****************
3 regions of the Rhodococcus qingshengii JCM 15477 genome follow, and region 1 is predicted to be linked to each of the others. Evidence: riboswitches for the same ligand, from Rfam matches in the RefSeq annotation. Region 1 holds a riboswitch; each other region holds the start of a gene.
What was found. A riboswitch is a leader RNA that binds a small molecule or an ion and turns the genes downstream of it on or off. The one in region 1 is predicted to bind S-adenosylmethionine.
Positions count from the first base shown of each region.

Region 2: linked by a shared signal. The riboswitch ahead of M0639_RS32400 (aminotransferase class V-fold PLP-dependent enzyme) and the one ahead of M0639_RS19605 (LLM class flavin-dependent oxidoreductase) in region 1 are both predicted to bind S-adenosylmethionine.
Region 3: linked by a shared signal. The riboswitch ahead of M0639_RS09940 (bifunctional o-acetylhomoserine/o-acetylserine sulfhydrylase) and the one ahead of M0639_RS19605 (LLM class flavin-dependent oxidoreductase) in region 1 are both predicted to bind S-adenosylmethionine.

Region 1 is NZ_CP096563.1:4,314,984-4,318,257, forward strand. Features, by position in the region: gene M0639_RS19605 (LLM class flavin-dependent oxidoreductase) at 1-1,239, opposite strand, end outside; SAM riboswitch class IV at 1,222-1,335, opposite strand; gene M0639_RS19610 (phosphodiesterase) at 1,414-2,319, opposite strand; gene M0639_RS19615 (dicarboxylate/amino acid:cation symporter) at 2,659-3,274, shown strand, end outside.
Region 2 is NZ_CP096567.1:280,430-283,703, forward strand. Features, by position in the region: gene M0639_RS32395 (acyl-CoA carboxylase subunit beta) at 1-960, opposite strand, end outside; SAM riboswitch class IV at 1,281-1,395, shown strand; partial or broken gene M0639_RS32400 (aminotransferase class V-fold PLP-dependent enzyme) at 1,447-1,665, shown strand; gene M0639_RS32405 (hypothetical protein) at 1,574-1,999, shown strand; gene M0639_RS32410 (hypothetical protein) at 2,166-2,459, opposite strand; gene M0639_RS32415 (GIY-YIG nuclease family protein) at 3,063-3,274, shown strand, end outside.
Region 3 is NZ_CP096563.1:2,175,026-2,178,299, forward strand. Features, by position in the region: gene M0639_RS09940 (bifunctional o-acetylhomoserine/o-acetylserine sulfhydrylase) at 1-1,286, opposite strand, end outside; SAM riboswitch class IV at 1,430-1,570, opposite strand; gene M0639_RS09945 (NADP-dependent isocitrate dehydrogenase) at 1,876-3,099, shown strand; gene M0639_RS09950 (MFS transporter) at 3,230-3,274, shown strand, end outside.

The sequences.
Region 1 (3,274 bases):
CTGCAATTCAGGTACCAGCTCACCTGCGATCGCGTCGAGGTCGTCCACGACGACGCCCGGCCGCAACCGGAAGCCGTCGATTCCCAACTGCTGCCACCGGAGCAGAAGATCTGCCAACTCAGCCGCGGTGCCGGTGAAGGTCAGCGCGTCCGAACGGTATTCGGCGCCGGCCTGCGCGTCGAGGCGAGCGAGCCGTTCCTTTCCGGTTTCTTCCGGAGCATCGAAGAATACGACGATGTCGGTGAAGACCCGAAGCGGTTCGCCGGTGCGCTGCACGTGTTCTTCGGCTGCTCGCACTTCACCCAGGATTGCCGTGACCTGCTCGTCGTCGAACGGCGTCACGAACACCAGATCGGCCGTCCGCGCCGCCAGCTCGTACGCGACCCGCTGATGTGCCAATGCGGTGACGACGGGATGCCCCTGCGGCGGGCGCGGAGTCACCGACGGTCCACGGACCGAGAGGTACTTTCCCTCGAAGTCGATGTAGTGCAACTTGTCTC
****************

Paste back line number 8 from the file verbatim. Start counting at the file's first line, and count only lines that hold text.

Region 3 is NZ_CP096563.1:2,175,026-2,178,299, forward strand. Features, by position in the region: gene M0639_RS09940 (bifunctional o-acetylhomoserine/o-acetylserine sulfhydrylase) at 1-1,286, opposite strand, end outside; SAM riboswitch class IV at 1,430-1,570, opposite strand; gene M0639_RS09945 (NADP-dependent isocitrate dehydrogenase) at 1,876-3,099, shown strand; gene M0639_RS09950 (MFS transporter) at 3,230-3,274, shown strand, end outside.